Burkholder, Onsmith and Budnik are three of the anthology's cornerstones, though Drnaso would contribute remarkable work in the next three anthologies. He hadn't yet developed his mature style in his submission here, and it shows in the way it's a bit of a muddle. Burkholder is absolutely fearless in the way he experiments with different styles and cycles through influences. In this issue, his story interpolates sharply geometric figures and a sort of Paper Rad-style character design, along with smudged ink effects to indicate to the reader that everything here is constructed--even the moments of visceral violance. Budnik's self-flagellating strip is more in-your-face than his later, gentler style, echoing the work of David Heatley. Onsmith's strip about two kids finding a dead cat is brutal and then turns a magnifying glass on that brutality. He has a way of getting at the white trash living experience and its shocking and casual embrace of violence but is also empathetic enough to delve into the minds of these characters.

There are a number of fine stories by artists with whom I was not already familiar. Kyle Harter's "After These Messages" features a man who can only relate to others in so far as they remind him of television; the cartoony line and the use of TV sets as panels is clever. Rachel Duggan's reminiscence about her father telling her about his rough childhood was fascinating; her rough line and use of colored pencil gives the drawings a child-like quality, even as the stories she was told were entirely inappropriate for children. Kiyomi Negi-Tran's piece comparing the way she relates to her mother to the way she relates to her boyfriend is bracingly honest and heart-rending. She makes great use of color in splitting up her story and uses the cute super-deformed style of character design to powerful effect.

Marc Filerman's "Sasha" is strongly derived from Chris Ware's design style but does have a funny punchline. Jonathan Wilcox's narrative about a man buying increasingly fancy clothes and accoutrements and then getting mugged works because of the small panels, the rhythm of the grid and the simplicity of his character design. Regina Rotondo's "Family Gossip" strip, on the other hand, works because of the idiosyncratic way she draws characters and settings, though this was a story whose impact was blunted a bit by its use of color. Joyce Rice's strip about the hell of working in a convenience store and the desperate need to get out is aided by its mostly steel-blue monochrome approach, which helped to sell monotony. Finally, David Alvarado's strip about a brain on a desert island is whimsical and well-drawn.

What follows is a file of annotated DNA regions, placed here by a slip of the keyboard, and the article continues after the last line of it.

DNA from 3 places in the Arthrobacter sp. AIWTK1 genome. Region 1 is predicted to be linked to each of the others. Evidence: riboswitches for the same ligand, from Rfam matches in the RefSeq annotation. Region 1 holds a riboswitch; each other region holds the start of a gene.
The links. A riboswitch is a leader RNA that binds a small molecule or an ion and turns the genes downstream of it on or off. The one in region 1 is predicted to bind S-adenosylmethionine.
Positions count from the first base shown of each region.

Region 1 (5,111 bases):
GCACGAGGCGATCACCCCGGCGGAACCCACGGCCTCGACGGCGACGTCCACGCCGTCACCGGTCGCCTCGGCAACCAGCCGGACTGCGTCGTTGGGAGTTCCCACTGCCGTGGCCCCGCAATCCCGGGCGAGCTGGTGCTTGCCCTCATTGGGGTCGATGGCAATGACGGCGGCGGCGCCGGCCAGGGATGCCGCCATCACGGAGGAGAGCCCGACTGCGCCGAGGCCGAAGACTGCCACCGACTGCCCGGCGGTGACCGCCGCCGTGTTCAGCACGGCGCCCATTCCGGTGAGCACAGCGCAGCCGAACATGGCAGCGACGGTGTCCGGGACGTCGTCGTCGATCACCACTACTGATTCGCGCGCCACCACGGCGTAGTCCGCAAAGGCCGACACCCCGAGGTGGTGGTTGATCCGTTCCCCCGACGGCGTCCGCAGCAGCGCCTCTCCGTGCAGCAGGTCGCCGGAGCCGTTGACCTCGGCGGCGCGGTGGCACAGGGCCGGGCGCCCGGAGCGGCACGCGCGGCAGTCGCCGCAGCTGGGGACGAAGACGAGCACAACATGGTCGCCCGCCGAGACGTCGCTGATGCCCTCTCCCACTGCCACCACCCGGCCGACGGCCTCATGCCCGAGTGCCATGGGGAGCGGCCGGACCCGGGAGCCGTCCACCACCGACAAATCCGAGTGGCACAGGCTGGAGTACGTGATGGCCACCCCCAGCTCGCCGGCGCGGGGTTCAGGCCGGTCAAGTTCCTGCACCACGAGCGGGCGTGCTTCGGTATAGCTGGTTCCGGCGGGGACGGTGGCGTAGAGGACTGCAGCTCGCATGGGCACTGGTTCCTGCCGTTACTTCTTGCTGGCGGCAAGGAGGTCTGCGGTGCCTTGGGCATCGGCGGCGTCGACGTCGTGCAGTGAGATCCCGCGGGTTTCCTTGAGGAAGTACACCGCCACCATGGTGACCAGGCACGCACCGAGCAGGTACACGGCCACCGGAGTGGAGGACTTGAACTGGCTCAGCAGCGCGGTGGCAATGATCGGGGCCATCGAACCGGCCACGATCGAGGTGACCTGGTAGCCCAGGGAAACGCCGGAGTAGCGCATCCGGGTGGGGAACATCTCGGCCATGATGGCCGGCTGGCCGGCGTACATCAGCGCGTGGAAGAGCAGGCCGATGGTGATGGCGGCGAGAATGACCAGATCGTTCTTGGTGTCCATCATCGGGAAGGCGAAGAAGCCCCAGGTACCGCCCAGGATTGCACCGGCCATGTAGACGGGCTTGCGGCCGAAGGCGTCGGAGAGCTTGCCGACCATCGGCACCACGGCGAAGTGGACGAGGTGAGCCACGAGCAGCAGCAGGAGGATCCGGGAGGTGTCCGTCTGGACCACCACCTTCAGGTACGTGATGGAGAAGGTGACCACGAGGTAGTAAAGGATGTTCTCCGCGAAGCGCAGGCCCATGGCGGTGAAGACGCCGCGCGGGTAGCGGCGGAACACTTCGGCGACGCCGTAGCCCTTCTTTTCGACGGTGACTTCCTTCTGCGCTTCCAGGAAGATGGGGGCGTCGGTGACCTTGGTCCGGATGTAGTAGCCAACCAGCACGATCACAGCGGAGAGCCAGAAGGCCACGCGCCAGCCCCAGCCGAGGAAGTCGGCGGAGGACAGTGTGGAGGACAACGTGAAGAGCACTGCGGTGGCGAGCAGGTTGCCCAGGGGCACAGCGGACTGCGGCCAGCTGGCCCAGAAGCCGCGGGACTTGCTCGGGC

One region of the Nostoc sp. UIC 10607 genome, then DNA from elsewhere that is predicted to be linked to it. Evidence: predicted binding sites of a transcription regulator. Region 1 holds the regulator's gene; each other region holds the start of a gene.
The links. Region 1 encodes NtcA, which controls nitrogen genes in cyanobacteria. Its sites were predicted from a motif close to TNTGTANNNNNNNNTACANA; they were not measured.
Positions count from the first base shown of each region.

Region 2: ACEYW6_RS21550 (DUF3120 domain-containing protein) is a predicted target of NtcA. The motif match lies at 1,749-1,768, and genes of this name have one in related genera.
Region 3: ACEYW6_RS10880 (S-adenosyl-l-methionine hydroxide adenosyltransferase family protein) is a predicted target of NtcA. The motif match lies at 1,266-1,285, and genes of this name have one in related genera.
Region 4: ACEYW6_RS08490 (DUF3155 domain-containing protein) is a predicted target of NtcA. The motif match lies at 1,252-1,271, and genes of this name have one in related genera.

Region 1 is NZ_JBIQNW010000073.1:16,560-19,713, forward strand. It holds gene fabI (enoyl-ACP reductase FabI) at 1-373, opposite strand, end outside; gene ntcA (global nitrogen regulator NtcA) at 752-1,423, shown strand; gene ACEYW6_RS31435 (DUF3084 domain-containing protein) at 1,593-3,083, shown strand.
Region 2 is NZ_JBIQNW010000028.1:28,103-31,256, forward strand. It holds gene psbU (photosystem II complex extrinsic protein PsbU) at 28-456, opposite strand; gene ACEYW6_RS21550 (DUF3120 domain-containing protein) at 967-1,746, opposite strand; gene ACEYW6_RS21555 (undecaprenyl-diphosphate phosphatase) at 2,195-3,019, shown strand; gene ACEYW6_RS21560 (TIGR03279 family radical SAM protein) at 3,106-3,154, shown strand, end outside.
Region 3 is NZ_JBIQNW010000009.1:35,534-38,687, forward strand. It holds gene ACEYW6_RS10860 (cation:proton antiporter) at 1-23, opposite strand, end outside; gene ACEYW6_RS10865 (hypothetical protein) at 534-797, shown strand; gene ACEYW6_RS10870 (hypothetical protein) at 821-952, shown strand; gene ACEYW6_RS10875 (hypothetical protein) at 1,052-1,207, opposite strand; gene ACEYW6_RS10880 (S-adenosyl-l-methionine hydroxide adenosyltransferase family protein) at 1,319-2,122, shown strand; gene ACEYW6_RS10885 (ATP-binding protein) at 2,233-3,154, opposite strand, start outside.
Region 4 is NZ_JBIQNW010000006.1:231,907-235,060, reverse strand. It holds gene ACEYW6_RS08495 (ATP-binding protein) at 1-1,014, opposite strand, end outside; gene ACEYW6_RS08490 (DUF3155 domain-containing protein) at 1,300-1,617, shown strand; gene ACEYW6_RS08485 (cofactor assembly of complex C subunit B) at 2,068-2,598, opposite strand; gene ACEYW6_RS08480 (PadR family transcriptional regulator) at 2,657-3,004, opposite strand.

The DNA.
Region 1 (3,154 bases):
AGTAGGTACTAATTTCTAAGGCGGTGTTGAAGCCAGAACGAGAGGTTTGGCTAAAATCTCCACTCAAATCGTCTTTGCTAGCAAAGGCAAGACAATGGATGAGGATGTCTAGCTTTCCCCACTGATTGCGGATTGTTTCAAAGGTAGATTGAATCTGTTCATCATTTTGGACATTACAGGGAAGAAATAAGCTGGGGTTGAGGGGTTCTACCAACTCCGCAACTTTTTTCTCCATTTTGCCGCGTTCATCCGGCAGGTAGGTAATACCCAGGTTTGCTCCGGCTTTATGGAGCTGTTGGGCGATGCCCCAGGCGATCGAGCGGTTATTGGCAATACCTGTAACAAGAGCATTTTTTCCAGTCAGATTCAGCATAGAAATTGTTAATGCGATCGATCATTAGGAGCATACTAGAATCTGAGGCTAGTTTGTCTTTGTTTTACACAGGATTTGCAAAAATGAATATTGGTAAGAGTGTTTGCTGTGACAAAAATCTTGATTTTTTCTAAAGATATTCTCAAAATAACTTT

Linework #2, edited by Kevin Budnik, Nick Drnaso and Max Morris.

Burkholder leads off the issue with "Let Us Go Out", a surreal journey written in the language of reading primers about a young boy encountering a dog, visiting a sick man and refusing to help a girl because only god can do it. The small, claustrophobic panels and spot use of a sickening orange add to the sense of disorientation that the strip builds. Alvarado switched styles and this time around went for larger panels and figures and brighter colors, though his characters maintained a primitive quality that dovetailed nicely with the weird, gross-out gag about hallucinagenic chicken nuggets. His other strip, about a man who dies on a camping trip, is even better, as it screws around with time and narrative using a beautifully clean line. Budnik eschews dialogue entirely in a detailed strip about exploring an abandoned, wrecked house that nonetheless carries emotional weight and strong connections between its two characters. Joyce Rice contributes a strip where the main character's brother has just died, and she uses a surprisingly bright color palette to get at the weird and conflicting emotions surrounding the event. Drnaso's strip about a depressed clown is staggering; the first page is depressing because of the clown's attempting to buy into corporate while discouraging his son (after it's too late); and the second is just a total meltdown in front of kids. Drnaso has mastered his clear-line style and uses a cheerful palette that belies the darkness of his work. Betty Heredia's strip about her compulsive needs to get and peel away scabs is not only compelling and disturbing in equal measure, it's even philosophical, as she asks what she's doing is self-mutilation if it gives her pleasure. The stark and simple black and white and the small panels move the reader from image to image quickly, as she's less interesting in dwelling on specific images of torn flesh than she is in exploring how she gets there.